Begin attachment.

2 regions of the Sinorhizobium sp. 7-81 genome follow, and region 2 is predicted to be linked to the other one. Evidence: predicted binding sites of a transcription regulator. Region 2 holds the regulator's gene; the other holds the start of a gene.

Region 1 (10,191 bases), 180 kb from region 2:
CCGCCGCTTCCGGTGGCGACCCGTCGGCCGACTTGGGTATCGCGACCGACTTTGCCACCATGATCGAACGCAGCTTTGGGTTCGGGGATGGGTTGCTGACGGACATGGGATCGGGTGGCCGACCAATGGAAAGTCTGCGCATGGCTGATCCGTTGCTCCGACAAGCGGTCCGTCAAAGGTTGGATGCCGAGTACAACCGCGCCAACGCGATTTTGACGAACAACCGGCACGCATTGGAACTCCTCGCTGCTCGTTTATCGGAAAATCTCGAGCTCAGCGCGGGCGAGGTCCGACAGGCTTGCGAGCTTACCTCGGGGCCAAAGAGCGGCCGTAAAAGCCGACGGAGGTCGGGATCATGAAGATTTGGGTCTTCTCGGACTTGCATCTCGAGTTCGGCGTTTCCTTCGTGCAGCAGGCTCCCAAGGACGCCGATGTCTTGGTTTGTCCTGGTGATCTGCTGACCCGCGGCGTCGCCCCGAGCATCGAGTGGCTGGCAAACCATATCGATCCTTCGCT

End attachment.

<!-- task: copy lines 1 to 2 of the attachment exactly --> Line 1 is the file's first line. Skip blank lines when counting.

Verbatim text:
2 regions of the Sinorhizobium sp. 7-81 genome follow, and region 2 is predicted to be linked to the other one. Evidence: predicted binding sites of a transcription regulator. Region 2 holds the regulator's gene; the other holds the start of a gene.

Region 1 (10,191 bases), 180 kb from region 2: